When I think about all of the hoops that disabled people have to jump through in order to get an education, my mind is positively boggled. Those who are on public assistance are not allowed to have more than a certain amount of money in their bank account, which makes receiving financial aid cheques problematic. If you are not financially/bureaucratically savvy, you may end up having to choose between being able to complete your degree and getting healthcare or enough money to buy groceries. A lot of people point to services like Vocation Rehabilitation as a means of helping finance your education, but my experience with it tells me that even though the money you get from work study, financial aid, and social security aren’t supposed to work against you under the law, that doesn’t stop some people from making your life difficult for having that much money in your bank account.
I was fortunate enough to qualify for work study, but my previous employer bullied me over my disability, and the lack of a functioning elevator on my side of the building (It was constructed to maximize floor space in the 70s, before ADA, and is criminally out of date) and the errands I was expected to run all across campus and the heavy lifting meant that my scoliosis was aggravated to the point of requiring physical therapy, which I had to pay out of pocket for because my old boss thought I was being greedy for wanting worker’s compensation. If I had been a wheelchair user, then I would have not even been able to reach the floor I was working on.
My experience with work study solidified my idea that I was not cut out for unskilled work, motivating me even further to pursue my degree. I’m not currently on any public assistance, unemployed, and watching my other disabled friends struggle to finance their education is becoming more and more heartbreaking to me. One of them has to do her coursework only during the summers, so that she can get daycare services for her young son. During the regular school year, the daycare plan will not be paid for graduate students, only undergrad, and to qualify for it, she would have to work full time while juggling grad school and motherhood. Not realistic for an able bodied person, let alone a disabled one.
While talking with this friend today, we were joking about how they made it difficult on purpose, so that we would be in the system forever. There’s more than a nugget of truth to that in my opinion. I think that, like society in general, the government is overly fond of damning the disabled with low expectations, and the idea that we will always need to rely on them for assistance. But guess what? Many of us need to rely on the system because they’re failing to realize the power of giving us tools to achieve independence.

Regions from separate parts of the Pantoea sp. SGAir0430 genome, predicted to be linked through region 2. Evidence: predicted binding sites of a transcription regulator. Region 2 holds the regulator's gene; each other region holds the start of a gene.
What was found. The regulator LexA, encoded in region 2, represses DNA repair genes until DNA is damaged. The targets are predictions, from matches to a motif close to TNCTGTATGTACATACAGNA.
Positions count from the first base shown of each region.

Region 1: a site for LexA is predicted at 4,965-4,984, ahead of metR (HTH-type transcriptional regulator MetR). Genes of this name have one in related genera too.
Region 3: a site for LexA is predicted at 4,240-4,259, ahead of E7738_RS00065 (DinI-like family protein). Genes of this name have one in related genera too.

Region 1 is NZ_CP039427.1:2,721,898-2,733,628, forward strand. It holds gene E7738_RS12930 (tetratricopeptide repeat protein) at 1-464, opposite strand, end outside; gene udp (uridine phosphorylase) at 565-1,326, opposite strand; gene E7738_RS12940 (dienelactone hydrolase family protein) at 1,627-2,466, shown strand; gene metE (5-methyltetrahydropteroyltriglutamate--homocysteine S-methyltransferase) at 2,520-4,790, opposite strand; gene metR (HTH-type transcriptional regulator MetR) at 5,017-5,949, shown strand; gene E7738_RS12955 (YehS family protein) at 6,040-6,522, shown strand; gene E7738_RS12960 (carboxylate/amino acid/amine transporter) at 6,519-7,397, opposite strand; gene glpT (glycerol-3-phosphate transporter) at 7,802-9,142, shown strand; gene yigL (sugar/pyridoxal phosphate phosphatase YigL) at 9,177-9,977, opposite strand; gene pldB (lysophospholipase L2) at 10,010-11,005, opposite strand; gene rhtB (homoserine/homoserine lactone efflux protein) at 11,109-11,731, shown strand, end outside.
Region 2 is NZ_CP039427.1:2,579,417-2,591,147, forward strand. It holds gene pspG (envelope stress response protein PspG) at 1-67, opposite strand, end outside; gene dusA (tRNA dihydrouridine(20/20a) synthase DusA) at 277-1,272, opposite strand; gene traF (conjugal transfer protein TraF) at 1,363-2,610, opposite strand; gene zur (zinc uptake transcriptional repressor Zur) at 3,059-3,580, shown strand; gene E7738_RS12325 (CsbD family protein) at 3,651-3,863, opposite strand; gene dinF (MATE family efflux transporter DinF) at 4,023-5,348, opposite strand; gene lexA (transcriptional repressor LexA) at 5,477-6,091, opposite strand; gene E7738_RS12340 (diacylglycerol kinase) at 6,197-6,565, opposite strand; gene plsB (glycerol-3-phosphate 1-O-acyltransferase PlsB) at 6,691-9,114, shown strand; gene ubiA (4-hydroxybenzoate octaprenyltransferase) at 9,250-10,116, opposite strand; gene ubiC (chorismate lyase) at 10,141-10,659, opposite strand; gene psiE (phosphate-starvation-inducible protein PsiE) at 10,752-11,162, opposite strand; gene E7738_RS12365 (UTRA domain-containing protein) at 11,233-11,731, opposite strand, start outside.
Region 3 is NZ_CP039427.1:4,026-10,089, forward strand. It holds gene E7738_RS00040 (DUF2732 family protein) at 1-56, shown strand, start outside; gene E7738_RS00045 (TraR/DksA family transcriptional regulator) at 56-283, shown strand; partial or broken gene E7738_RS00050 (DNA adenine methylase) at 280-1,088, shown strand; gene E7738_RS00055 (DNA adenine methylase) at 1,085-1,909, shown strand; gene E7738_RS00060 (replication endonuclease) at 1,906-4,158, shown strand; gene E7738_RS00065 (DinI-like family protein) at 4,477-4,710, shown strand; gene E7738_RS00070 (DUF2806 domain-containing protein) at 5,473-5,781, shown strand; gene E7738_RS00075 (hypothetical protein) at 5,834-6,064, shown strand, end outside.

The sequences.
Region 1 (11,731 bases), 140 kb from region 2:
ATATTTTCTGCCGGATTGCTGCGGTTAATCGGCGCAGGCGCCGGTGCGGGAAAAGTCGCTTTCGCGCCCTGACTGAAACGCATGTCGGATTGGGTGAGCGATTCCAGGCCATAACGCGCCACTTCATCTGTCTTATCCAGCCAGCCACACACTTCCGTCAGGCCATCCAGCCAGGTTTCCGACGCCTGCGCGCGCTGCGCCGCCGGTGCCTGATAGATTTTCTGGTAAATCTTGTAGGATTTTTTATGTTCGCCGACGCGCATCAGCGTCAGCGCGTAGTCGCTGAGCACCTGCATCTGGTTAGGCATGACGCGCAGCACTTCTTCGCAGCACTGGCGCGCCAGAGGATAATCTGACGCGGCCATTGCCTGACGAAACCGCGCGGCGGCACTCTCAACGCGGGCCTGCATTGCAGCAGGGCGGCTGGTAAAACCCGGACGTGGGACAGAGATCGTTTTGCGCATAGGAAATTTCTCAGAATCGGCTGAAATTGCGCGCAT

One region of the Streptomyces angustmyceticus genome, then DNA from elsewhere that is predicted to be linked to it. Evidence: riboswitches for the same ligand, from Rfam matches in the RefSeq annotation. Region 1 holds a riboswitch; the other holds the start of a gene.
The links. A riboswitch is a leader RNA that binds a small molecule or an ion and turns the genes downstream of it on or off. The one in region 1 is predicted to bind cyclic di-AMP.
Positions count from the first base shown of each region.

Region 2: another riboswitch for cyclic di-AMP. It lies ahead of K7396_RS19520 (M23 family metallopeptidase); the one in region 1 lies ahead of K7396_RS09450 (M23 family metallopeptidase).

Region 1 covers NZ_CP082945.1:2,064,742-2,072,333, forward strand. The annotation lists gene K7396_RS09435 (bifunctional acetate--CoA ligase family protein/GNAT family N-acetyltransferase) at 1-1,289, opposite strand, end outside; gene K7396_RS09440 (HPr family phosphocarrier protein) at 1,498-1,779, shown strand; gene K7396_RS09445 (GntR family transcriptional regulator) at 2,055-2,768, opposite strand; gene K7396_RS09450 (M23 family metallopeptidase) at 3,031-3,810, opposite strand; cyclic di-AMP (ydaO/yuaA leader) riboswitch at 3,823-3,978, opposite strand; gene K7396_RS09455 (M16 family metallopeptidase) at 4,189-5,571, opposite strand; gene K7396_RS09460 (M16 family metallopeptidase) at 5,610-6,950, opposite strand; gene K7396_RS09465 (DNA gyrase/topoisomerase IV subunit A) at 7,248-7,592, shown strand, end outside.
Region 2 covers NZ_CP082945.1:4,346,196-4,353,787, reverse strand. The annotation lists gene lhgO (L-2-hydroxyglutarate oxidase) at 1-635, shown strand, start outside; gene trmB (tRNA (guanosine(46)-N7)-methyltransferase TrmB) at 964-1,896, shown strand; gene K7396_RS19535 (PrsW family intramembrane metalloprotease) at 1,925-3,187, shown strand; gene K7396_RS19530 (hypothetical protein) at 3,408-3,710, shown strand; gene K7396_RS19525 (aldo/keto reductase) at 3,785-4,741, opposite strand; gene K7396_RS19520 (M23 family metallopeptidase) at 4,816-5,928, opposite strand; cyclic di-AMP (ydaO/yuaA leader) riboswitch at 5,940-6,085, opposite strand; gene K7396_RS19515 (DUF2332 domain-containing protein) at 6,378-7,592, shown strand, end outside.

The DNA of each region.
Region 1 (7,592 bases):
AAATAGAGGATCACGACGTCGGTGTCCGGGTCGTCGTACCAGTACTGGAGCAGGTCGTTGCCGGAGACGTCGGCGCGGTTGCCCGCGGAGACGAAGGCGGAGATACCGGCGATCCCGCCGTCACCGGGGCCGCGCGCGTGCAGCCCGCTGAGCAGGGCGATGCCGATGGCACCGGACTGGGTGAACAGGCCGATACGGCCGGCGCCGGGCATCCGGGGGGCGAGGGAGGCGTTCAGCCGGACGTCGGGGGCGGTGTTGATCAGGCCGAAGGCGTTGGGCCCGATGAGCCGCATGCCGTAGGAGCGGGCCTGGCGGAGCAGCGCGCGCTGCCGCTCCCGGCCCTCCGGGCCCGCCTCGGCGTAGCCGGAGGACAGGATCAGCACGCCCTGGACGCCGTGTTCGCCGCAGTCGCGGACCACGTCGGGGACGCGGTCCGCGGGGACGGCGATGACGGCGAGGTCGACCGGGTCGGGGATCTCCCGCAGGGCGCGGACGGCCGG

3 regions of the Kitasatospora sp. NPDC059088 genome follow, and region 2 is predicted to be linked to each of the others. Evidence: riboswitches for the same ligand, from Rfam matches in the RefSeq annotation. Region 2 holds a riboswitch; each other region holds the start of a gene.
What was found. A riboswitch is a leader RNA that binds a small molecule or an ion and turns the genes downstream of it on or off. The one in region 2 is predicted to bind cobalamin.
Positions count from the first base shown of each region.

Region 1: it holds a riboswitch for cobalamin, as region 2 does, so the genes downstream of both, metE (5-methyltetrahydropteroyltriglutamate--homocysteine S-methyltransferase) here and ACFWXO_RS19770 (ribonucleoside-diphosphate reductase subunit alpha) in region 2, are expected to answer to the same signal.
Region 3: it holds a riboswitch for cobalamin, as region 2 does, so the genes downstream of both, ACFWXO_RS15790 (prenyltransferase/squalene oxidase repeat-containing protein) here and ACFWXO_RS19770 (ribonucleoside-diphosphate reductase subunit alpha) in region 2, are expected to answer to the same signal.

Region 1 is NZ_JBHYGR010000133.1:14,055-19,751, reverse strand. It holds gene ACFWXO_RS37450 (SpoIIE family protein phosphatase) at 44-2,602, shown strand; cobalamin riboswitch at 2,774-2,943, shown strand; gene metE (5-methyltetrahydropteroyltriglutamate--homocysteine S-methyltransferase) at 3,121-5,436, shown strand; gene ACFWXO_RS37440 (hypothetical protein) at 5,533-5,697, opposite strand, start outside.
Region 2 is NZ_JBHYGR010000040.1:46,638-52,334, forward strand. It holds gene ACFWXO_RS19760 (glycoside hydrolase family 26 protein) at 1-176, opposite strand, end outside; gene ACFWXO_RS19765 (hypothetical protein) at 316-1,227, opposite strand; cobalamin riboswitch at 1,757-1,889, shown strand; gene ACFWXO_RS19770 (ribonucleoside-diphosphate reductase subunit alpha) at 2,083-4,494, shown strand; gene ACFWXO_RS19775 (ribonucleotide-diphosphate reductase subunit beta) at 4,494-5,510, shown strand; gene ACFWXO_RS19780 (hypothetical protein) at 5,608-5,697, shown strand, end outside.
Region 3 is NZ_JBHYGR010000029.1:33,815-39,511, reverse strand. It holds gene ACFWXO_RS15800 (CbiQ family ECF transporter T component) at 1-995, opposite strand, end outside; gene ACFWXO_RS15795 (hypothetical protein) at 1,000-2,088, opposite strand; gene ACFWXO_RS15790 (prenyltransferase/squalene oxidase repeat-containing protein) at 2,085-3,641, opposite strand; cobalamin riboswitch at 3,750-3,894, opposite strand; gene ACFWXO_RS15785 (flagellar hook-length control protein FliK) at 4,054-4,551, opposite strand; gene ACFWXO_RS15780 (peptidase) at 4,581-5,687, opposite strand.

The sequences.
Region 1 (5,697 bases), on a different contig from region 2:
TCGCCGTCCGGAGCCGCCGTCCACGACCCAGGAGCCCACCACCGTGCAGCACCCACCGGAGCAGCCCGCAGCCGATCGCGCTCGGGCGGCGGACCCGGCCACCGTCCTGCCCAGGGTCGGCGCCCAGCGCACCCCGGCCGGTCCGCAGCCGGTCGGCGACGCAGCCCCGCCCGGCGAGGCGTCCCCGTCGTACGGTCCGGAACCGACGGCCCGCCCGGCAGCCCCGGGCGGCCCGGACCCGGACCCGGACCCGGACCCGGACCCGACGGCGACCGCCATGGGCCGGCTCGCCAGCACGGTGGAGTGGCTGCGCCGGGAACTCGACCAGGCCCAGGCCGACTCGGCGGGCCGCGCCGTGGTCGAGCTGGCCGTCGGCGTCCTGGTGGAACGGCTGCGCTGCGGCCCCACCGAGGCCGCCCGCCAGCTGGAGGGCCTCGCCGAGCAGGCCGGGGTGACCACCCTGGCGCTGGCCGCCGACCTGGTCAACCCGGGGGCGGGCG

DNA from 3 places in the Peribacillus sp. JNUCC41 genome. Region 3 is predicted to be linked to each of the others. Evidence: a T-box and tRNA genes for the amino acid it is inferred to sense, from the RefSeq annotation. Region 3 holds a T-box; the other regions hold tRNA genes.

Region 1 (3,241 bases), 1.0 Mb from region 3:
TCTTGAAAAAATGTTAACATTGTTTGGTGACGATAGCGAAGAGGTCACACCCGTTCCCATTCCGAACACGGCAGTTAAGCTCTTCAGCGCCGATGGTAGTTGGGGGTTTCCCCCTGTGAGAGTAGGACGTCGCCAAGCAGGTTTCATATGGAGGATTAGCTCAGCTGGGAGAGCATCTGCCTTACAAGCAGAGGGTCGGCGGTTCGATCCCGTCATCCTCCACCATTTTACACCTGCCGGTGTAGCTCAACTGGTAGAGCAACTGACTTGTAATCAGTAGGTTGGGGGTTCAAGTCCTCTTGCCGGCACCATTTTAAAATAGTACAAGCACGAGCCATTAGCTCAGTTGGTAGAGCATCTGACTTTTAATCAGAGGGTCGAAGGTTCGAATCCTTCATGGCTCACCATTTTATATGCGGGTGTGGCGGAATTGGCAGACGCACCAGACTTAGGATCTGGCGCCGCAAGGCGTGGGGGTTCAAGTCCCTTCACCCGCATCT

One of those tools is a college education. Disability Services on campus are not enough to encourage and empower disabled people towards an education and degree which can help them find and maintain independence. It’s going to take a serious shift in the way we distribute and account Social Security, Voc. Rehab, and other services for the disabled. It is also going to take a real push for universities to go beyond ADA.
While I was at UM, I served on the ADA committee, meaning that we addressed physical barriers on the campus that were causing trouble, and watched architects and building coordinators expanding the campus like hawks, to make sure they knew ADA was meant to be followed, no matter how it interfered with their “artistic vision” (for real, someone said that) But there was very little we could do to address mental barriers, such as the prejudices of a professor who dislikes the idea of wearing an amplifying device around his neck for a hearing-impaired student, or a professor who addresses the class with a presumed universal neurotypical mindset when talking about autism, or a coordinator who thinks it’s a pain to arrange for a classroom to be held in a less noisy room so that a student with SPD can participate equally.
Both Governments and Universities need to change the way they perceive disabled people. Government’s job would be to realize the value that an education (Or an apprenticeship for that matter) would be of considerably greater long-term saving power than holding back disabled people by cutting them off of their necessary access to money and medicaid if they so much as wash dishes at a cafe for peanuts. They could also put some financial assistance/incentives into seeking a degree, without the disabled having to risk losing their medicaid or grocery money. Especially disabled parents, who have so much at stake if they lose their funding, and have an excellent reason to seek higher-paying professional careers, could benefit from such a system. Universities could adopt a system that goes beyond what ADA compels, and look at what can really be done to make sure equal participation isn’t just a slogan, it’s a fact of life.